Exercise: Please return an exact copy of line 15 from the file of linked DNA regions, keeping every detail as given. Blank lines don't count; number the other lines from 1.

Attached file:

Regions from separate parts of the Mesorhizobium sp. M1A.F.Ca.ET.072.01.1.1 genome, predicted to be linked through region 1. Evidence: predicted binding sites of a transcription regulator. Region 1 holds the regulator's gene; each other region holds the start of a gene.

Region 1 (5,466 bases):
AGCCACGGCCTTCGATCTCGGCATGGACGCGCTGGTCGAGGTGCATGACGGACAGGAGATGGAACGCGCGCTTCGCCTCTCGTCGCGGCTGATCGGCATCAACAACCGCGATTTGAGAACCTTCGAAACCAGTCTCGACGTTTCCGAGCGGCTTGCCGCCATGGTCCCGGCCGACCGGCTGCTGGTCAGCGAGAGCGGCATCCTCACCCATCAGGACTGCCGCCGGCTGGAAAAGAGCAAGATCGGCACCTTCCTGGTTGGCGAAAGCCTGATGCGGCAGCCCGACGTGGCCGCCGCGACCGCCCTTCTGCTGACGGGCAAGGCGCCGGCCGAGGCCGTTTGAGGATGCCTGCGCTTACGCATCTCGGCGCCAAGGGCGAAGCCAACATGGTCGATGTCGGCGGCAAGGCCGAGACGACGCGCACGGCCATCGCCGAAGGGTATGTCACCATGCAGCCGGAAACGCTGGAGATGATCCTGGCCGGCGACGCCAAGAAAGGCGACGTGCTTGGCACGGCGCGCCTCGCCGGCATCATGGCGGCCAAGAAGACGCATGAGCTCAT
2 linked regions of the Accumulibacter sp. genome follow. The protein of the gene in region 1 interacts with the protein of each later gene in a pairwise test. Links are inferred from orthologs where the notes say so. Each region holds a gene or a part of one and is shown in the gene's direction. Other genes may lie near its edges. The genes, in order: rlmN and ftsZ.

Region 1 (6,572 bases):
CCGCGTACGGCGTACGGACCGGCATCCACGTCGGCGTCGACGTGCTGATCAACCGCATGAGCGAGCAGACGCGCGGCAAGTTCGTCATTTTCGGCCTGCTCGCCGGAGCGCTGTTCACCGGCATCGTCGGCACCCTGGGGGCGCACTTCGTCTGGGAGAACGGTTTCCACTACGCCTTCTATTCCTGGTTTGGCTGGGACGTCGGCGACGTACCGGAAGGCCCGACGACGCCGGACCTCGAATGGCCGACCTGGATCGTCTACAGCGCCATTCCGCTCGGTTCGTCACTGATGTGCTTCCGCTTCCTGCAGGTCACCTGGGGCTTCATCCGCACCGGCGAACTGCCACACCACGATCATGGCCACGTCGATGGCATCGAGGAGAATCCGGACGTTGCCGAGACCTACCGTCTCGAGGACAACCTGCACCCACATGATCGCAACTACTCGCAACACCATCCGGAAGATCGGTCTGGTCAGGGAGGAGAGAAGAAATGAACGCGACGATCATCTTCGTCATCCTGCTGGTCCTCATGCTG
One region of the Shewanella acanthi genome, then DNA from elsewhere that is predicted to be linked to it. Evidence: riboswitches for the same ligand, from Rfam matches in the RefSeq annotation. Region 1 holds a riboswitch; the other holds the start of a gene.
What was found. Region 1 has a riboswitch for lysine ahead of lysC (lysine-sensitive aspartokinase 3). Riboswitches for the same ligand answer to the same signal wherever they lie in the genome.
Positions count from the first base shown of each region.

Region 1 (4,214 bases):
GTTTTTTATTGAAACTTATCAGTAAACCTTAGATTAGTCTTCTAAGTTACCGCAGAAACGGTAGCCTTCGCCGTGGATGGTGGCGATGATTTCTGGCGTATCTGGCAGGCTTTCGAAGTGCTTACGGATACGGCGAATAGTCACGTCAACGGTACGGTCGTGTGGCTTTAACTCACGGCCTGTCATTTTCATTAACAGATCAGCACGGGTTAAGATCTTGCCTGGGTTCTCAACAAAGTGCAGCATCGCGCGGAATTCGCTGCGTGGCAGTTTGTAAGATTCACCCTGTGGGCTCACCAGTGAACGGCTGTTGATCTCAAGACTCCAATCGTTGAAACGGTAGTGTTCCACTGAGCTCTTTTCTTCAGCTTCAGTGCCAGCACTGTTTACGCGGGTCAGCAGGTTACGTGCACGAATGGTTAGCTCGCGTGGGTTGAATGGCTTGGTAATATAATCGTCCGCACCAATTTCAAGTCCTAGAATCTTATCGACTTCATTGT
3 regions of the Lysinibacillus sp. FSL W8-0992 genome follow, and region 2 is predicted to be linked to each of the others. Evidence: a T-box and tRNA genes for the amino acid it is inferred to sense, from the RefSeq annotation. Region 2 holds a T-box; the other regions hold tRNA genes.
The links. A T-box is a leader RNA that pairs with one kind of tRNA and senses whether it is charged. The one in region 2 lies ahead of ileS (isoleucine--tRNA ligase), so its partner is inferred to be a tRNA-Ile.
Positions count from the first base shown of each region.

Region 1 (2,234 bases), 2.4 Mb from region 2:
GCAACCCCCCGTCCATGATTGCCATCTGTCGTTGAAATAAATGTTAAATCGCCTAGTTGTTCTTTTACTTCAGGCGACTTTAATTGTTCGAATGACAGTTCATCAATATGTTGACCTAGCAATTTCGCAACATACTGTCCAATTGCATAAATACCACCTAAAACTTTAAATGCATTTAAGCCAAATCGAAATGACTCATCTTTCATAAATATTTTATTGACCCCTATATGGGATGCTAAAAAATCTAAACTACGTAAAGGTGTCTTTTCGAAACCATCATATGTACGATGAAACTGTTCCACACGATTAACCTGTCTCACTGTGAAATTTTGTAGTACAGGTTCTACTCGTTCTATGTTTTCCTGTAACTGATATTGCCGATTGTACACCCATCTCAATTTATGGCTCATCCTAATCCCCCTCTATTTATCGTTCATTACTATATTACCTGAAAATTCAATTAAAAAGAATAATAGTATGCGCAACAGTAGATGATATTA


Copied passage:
Region 1 (2,234 bases), 2.4 Mb from region 2: